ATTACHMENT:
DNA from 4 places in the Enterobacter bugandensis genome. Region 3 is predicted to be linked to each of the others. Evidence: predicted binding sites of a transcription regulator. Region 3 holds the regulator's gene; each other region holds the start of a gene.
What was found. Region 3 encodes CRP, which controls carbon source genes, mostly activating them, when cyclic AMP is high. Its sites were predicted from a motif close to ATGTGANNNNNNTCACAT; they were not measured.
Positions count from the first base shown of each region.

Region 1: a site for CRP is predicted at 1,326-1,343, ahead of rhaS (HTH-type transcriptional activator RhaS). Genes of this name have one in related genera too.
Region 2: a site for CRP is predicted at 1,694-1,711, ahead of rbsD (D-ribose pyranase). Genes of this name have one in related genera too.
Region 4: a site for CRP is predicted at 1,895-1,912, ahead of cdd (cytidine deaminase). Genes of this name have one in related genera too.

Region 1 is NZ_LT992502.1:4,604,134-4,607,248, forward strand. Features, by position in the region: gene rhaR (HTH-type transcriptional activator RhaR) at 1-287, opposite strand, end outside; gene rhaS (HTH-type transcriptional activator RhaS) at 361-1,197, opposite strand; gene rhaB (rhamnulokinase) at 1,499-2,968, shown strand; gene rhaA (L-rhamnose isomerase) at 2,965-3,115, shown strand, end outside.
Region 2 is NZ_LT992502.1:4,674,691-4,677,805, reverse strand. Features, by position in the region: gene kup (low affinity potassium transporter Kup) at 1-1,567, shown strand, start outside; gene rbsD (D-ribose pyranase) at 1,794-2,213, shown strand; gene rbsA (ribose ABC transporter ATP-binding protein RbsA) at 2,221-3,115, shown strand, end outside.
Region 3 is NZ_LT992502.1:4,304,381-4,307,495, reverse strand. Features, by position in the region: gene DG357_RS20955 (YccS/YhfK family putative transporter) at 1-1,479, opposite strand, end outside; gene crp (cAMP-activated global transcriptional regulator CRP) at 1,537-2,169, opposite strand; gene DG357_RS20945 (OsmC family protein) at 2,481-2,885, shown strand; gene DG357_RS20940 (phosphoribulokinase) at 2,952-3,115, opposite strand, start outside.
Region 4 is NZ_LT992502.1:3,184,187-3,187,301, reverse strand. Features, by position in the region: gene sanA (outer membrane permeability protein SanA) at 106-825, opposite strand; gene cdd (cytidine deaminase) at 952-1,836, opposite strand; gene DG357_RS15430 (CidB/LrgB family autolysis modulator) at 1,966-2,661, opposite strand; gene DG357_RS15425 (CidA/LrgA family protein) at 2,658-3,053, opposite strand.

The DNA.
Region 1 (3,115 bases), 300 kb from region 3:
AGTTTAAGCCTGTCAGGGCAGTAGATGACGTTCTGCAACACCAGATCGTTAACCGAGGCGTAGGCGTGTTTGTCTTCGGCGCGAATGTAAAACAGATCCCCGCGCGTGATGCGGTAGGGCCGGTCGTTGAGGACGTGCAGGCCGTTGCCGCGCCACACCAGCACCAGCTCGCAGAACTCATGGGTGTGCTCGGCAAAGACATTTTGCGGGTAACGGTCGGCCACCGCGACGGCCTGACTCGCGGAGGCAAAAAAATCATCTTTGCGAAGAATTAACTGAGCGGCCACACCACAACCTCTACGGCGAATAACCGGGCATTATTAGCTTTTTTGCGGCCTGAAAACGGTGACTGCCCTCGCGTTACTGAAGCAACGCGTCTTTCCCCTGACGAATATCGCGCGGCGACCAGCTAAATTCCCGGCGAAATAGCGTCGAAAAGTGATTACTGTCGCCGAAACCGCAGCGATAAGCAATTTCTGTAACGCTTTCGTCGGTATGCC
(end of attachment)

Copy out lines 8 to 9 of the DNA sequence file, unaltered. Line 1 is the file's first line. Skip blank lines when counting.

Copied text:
Region 2 is NZ_LT992502.1:4,674,691-4,677,805, reverse strand. Features, by position in the region: gene kup (low affinity potassium transporter Kup) at 1-1,567, shown strand, start outside; gene rbsD (D-ribose pyranase) at 1,794-2,213, shown strand; gene rbsA (ribose ABC transporter ATP-binding protein RbsA) at 2,221-3,115, shown strand, end outside.
Region 3 is NZ_LT992502.1:4,304,381-4,307,495, reverse strand. Features, by position in the region: gene DG357_RS20955 (YccS/YhfK family putative transporter) at 1-1,479, opposite strand, end outside; gene crp (cAMP-activated global transcriptional regulator CRP) at 1,537-2,169, opposite strand; gene DG357_RS20945 (OsmC family protein) at 2,481-2,885, shown strand; gene DG357_RS20940 (phosphoribulokinase) at 2,952-3,115, opposite strand, start outside.